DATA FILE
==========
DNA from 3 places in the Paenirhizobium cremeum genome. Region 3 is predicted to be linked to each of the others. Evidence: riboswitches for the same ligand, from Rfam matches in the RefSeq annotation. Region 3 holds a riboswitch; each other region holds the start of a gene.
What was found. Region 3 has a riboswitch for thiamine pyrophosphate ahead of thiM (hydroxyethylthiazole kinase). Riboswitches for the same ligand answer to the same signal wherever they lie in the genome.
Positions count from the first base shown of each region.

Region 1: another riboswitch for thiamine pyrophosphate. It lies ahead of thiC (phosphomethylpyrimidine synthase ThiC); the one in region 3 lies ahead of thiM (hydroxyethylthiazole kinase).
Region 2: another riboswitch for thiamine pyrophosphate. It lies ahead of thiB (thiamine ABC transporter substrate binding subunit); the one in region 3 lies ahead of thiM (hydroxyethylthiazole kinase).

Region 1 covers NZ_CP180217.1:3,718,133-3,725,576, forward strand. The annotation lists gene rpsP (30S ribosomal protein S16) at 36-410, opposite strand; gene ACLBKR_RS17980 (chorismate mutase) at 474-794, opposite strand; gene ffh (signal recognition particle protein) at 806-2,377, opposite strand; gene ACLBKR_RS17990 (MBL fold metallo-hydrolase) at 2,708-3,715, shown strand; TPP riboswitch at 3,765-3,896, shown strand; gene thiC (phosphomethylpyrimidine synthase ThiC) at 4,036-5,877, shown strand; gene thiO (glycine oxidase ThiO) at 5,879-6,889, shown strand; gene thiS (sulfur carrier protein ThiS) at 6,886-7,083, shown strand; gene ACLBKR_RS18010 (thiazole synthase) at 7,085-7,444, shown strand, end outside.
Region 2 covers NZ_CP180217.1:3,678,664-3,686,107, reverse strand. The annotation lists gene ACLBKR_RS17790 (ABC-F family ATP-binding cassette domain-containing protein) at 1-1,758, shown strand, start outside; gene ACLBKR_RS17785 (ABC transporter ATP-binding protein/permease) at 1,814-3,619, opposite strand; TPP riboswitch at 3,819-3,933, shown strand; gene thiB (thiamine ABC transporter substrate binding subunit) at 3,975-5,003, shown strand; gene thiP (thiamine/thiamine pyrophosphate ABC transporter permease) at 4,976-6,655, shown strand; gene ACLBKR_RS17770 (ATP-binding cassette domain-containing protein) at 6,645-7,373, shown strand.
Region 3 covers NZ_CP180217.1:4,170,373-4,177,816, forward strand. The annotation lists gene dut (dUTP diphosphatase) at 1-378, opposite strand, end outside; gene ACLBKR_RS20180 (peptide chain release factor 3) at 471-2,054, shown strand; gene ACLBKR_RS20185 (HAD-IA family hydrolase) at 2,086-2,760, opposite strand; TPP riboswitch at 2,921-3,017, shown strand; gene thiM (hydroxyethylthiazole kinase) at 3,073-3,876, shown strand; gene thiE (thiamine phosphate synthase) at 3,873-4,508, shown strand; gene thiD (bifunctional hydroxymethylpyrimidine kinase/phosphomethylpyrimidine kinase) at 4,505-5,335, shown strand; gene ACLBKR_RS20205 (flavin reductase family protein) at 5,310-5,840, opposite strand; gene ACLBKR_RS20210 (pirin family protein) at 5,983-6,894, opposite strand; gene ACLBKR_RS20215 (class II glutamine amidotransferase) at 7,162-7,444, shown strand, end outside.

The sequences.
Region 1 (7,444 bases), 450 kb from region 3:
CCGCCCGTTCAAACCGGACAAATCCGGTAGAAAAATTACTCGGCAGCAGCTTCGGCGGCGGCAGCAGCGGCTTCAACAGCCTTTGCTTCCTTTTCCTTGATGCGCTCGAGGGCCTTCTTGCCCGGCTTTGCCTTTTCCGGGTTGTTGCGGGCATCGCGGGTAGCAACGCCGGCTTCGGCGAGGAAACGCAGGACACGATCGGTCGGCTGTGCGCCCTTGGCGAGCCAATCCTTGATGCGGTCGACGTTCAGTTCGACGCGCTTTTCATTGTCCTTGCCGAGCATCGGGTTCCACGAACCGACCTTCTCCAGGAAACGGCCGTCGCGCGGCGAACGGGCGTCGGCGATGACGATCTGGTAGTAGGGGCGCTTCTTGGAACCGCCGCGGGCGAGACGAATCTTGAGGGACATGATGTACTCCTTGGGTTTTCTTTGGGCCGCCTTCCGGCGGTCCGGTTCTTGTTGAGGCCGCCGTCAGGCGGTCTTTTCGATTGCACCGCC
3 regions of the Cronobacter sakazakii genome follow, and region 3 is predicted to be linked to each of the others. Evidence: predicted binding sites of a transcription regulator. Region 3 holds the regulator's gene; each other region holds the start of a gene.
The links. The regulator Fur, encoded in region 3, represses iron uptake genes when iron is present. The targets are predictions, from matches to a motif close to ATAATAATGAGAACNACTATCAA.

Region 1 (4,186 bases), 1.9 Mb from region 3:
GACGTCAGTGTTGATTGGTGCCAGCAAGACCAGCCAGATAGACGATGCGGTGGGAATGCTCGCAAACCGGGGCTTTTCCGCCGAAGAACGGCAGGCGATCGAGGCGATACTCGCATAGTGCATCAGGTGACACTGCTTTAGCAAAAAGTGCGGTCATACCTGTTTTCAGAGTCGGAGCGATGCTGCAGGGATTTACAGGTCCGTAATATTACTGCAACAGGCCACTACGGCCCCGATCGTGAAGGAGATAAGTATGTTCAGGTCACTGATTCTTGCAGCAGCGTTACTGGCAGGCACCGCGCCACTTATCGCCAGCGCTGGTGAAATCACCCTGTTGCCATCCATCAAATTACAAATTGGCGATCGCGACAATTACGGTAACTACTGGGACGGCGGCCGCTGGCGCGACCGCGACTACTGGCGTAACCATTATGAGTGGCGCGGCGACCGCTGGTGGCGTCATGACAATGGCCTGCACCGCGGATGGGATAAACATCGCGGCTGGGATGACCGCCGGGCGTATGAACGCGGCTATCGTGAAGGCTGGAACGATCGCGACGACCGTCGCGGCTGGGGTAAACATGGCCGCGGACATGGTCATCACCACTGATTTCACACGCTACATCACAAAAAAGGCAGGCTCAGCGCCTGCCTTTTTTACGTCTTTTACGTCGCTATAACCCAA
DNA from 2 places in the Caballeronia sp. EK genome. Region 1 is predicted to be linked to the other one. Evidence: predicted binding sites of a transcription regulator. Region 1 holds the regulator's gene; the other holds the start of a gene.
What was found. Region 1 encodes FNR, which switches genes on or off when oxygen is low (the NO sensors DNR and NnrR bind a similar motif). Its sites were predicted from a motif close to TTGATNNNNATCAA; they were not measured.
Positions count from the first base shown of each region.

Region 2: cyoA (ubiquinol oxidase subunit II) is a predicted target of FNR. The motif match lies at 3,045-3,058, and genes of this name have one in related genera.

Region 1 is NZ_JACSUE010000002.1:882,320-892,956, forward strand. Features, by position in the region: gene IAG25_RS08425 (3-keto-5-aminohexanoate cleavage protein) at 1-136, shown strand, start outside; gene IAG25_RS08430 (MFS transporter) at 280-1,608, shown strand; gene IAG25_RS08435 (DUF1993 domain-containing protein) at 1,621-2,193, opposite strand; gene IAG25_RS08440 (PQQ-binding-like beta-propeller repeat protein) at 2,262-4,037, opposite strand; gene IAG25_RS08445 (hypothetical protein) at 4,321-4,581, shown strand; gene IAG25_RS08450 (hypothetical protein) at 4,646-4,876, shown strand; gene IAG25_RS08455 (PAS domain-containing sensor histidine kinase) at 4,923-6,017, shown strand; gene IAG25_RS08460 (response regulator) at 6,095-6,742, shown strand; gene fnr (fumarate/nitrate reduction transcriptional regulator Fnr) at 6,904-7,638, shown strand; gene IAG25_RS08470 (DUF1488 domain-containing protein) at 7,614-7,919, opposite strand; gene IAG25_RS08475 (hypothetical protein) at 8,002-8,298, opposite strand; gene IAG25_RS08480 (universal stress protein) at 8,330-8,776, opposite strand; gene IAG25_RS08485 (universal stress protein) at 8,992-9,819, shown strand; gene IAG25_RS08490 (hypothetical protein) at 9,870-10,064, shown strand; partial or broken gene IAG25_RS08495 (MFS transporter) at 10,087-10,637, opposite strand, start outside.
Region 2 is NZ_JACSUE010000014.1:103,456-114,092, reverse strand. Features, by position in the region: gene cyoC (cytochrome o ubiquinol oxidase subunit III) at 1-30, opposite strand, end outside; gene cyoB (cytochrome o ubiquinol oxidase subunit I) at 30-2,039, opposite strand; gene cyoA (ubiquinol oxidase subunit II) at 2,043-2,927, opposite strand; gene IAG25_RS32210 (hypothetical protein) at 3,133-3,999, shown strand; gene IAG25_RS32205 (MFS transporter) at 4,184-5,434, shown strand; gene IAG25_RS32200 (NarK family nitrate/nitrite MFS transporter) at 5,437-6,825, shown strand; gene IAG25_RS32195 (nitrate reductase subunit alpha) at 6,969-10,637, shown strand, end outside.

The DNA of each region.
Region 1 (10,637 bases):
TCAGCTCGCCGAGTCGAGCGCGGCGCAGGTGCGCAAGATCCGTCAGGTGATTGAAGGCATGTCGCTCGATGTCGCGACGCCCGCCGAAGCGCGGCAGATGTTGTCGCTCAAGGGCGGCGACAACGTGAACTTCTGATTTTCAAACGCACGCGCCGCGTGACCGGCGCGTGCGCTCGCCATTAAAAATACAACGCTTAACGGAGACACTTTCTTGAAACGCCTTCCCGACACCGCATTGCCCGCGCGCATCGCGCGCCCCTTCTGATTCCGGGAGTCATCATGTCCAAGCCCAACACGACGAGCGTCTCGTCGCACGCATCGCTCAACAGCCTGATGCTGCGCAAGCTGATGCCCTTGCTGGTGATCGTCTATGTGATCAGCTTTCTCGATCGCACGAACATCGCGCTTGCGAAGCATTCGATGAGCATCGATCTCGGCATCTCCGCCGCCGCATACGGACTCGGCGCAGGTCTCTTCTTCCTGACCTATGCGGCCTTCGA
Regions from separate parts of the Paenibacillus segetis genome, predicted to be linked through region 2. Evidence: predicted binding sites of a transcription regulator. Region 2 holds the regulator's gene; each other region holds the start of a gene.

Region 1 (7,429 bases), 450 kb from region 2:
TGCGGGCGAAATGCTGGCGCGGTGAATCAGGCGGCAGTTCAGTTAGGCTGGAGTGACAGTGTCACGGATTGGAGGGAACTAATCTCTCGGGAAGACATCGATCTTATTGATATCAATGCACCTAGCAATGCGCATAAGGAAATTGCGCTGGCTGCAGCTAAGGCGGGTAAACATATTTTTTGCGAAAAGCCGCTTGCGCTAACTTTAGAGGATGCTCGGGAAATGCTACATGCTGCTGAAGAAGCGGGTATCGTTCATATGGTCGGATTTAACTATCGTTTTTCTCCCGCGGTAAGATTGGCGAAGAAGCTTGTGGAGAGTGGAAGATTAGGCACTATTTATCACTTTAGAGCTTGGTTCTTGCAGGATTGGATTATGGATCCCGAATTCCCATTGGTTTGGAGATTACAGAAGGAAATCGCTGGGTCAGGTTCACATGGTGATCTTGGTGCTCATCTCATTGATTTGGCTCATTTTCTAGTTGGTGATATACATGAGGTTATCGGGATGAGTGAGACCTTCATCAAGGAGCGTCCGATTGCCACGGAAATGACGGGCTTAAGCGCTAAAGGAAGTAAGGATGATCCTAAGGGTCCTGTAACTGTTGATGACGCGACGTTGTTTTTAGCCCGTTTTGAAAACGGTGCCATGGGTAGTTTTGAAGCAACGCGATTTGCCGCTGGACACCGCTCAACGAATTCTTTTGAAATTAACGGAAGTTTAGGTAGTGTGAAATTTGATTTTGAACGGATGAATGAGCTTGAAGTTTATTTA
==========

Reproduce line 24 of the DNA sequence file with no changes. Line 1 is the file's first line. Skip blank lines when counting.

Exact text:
TCAGCTCGCCGAGTCGAGCGCGGCGCAGGTGCGCAAGATCCGTCAGGTGATTGAAGGCATGTCGCTCGATGTCGCGACGCCCGCCGAAGCGCGGCAGATGTTGTCGCTCAAGGGCGGCGACAACGTGAACTTCTGATTTTCAAACGCACGCGCCGCGTGACCGGCGCGTGCGCTCGCCATTAAAAATACAACGCTTAACGGAGACACTTTCTTGAAACGCCTTCCCGACACCGCATTGCCCGCGCGCATCGCGCGCCCCTTCTGATTCCGGGAGTCATCATGTCCAAGCCCAACACGACGAGCGTCTCGTCGCACGCATCGCTCAACAGCCTGATGCTGCGCAAGCTGATGCCCTTGCTGGTGATCGTCTATGTGATCAGCTTTCTCGATCGCACGAACATCGCGCTTGCGAAGCATTCGATGAGCATCGATCTCGGCATCTCCGCCGCCGCATACGGACTCGGCGCAGGTCTCTTCTTCCTGACCTATGCGGCCTTCGA